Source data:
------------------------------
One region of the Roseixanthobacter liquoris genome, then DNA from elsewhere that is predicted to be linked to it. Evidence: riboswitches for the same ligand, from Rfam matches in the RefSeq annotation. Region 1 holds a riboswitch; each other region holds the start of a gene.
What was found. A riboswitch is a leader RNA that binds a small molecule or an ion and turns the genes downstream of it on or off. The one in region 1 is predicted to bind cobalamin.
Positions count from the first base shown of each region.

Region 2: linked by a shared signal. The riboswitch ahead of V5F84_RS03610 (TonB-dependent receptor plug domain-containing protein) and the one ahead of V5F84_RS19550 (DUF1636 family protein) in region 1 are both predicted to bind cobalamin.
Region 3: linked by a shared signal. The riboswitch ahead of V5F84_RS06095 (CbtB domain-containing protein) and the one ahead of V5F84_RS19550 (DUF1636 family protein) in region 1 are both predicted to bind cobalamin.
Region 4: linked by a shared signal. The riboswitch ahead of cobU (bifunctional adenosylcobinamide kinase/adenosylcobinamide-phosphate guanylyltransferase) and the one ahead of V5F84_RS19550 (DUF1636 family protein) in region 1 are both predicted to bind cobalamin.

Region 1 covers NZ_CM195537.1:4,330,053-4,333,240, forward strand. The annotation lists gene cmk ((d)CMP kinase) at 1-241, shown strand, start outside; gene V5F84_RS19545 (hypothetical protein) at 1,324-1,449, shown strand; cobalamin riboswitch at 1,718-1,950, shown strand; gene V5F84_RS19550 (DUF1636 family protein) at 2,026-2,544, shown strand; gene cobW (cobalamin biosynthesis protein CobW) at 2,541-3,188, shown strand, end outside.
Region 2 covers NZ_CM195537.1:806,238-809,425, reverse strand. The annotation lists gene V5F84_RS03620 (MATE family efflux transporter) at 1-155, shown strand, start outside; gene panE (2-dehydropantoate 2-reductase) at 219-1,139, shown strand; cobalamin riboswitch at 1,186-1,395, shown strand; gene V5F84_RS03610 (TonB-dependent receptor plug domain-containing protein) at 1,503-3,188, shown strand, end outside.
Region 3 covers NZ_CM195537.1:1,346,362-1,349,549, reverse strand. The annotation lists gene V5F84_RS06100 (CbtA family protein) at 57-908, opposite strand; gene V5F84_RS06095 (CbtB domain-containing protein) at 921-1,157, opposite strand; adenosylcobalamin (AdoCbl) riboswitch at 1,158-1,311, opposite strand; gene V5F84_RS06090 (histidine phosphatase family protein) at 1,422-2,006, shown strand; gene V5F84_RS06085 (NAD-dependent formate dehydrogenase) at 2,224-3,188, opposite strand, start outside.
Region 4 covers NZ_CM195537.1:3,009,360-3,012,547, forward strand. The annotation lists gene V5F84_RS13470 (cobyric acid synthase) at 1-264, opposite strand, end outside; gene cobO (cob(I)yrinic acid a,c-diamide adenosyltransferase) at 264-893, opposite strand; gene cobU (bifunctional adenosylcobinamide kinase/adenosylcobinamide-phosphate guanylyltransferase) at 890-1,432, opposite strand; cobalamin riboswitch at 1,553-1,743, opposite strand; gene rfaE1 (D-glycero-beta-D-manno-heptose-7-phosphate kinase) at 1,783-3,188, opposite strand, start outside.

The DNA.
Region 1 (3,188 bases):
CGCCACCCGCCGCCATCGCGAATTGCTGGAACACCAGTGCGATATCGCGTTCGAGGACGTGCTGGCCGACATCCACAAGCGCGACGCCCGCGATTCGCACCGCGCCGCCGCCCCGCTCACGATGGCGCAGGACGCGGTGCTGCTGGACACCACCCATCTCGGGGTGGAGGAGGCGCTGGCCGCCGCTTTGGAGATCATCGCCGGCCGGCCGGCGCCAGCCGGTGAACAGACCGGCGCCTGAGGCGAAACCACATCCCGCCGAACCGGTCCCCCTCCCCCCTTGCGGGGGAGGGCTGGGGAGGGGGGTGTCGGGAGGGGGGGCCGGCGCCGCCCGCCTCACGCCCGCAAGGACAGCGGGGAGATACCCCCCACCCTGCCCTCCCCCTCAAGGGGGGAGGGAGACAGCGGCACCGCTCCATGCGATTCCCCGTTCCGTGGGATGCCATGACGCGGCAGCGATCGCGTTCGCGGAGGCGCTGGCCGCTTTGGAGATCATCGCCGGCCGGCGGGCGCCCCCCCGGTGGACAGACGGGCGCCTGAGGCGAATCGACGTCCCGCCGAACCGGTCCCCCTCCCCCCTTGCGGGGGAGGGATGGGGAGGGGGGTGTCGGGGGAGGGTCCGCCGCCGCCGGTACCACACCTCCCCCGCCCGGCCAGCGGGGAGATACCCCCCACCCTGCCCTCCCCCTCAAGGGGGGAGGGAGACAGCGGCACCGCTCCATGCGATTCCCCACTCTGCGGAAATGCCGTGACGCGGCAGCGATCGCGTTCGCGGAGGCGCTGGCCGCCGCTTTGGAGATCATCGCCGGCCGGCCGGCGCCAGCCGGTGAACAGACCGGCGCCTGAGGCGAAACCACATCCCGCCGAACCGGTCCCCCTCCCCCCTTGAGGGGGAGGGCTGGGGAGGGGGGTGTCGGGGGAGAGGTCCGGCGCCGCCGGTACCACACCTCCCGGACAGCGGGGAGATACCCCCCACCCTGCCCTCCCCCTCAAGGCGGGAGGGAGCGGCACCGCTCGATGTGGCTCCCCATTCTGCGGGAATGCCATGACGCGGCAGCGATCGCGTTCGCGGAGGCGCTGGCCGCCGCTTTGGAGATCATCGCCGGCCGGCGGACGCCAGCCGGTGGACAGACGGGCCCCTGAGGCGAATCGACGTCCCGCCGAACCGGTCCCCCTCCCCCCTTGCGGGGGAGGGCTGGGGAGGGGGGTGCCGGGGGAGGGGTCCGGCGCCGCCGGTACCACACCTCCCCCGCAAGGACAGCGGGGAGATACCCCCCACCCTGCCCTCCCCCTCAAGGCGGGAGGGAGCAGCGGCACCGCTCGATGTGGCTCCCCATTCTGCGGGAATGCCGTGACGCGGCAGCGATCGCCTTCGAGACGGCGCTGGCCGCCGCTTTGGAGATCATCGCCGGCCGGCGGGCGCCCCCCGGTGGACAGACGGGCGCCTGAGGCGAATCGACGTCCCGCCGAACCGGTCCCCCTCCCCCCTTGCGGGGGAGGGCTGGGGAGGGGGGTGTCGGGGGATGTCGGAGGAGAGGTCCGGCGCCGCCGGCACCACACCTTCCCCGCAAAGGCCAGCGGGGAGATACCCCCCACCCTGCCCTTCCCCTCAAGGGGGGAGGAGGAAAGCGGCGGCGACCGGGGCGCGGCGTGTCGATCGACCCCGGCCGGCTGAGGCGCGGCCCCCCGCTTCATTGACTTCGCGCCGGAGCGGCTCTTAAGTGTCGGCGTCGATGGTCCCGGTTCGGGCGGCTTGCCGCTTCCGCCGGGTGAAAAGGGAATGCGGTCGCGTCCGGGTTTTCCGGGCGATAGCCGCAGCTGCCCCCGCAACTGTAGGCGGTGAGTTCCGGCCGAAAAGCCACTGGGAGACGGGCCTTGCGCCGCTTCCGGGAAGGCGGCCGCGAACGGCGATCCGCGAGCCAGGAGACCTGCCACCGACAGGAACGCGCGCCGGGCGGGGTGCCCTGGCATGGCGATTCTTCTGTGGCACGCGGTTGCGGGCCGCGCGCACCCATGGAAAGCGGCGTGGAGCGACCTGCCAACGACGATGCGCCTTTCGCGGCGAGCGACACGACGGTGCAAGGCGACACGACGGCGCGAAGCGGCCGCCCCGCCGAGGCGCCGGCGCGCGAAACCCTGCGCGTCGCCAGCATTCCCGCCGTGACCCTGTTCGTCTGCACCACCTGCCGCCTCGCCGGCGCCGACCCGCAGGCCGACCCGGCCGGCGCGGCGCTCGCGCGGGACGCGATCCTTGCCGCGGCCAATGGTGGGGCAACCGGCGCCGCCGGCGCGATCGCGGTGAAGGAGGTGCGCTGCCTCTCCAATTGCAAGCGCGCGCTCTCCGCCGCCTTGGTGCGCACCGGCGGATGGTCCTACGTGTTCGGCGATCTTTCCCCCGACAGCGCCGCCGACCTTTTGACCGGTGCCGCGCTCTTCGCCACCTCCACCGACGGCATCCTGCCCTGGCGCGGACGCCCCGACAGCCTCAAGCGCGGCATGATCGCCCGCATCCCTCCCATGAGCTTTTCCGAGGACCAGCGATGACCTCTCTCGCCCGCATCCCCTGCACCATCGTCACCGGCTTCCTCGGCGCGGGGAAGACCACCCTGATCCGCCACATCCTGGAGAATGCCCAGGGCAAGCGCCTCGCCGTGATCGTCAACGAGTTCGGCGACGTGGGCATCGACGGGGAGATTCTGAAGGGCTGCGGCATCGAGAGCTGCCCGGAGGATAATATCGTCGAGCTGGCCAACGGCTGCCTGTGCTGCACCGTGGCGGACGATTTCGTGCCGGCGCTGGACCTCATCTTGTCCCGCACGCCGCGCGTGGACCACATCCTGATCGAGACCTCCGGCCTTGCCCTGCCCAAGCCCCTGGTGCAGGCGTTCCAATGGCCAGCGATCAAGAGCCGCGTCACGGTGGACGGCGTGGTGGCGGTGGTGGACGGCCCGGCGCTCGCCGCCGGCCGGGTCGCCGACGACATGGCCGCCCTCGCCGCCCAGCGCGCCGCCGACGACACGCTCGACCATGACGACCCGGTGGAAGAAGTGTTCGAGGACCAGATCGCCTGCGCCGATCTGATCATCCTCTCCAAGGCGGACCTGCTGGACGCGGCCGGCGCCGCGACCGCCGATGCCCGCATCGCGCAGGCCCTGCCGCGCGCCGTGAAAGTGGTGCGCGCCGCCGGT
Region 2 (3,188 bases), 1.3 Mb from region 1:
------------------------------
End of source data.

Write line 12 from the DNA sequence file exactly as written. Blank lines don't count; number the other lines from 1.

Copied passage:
Region 1 (3,188 bases):